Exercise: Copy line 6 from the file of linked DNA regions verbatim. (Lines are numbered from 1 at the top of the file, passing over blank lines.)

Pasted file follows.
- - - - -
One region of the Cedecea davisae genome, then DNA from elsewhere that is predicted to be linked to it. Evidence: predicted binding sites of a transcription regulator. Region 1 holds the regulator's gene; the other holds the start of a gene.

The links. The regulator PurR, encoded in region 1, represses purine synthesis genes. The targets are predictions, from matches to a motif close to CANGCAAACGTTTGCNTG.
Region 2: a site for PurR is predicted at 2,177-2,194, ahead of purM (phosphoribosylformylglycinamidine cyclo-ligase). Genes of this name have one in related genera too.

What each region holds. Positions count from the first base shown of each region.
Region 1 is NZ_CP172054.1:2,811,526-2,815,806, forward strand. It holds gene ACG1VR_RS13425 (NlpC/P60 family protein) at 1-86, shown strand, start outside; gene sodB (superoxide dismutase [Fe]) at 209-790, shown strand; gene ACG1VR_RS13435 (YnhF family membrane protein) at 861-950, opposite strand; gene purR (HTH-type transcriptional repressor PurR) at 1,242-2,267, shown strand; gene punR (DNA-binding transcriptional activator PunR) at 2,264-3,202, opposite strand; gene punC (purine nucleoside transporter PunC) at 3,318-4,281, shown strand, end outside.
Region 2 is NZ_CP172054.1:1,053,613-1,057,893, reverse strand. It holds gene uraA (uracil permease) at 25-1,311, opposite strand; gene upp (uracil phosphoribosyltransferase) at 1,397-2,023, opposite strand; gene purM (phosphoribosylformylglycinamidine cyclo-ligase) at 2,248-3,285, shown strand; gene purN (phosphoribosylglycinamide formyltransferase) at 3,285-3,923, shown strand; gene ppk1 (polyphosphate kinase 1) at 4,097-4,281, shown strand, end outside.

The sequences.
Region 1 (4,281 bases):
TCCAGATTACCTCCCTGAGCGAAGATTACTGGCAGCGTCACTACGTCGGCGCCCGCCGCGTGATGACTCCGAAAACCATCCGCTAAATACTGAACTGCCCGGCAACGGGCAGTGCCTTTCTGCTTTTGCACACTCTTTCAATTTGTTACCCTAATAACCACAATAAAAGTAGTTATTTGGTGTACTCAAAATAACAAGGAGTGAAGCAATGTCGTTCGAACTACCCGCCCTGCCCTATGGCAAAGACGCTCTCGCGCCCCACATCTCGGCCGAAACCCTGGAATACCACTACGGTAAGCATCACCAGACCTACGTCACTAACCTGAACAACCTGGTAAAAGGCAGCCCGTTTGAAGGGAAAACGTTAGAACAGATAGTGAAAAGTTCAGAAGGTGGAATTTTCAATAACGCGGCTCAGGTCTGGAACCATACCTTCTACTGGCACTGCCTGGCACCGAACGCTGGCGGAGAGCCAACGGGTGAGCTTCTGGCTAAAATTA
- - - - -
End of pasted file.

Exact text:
Region 2 is NZ_CP172054.1:1,053,613-1,057,893, reverse strand. It holds gene uraA (uracil permease) at 25-1,311, opposite strand; gene upp (uracil phosphoribosyltransferase) at 1,397-2,023, opposite strand; gene purM (phosphoribosylformylglycinamidine cyclo-ligase) at 2,248-3,285, shown strand; gene purN (phosphoribosylglycinamide formyltransferase) at 3,285-3,923, shown strand; gene ppk1 (polyphosphate kinase 1) at 4,097-4,281, shown strand, end outside.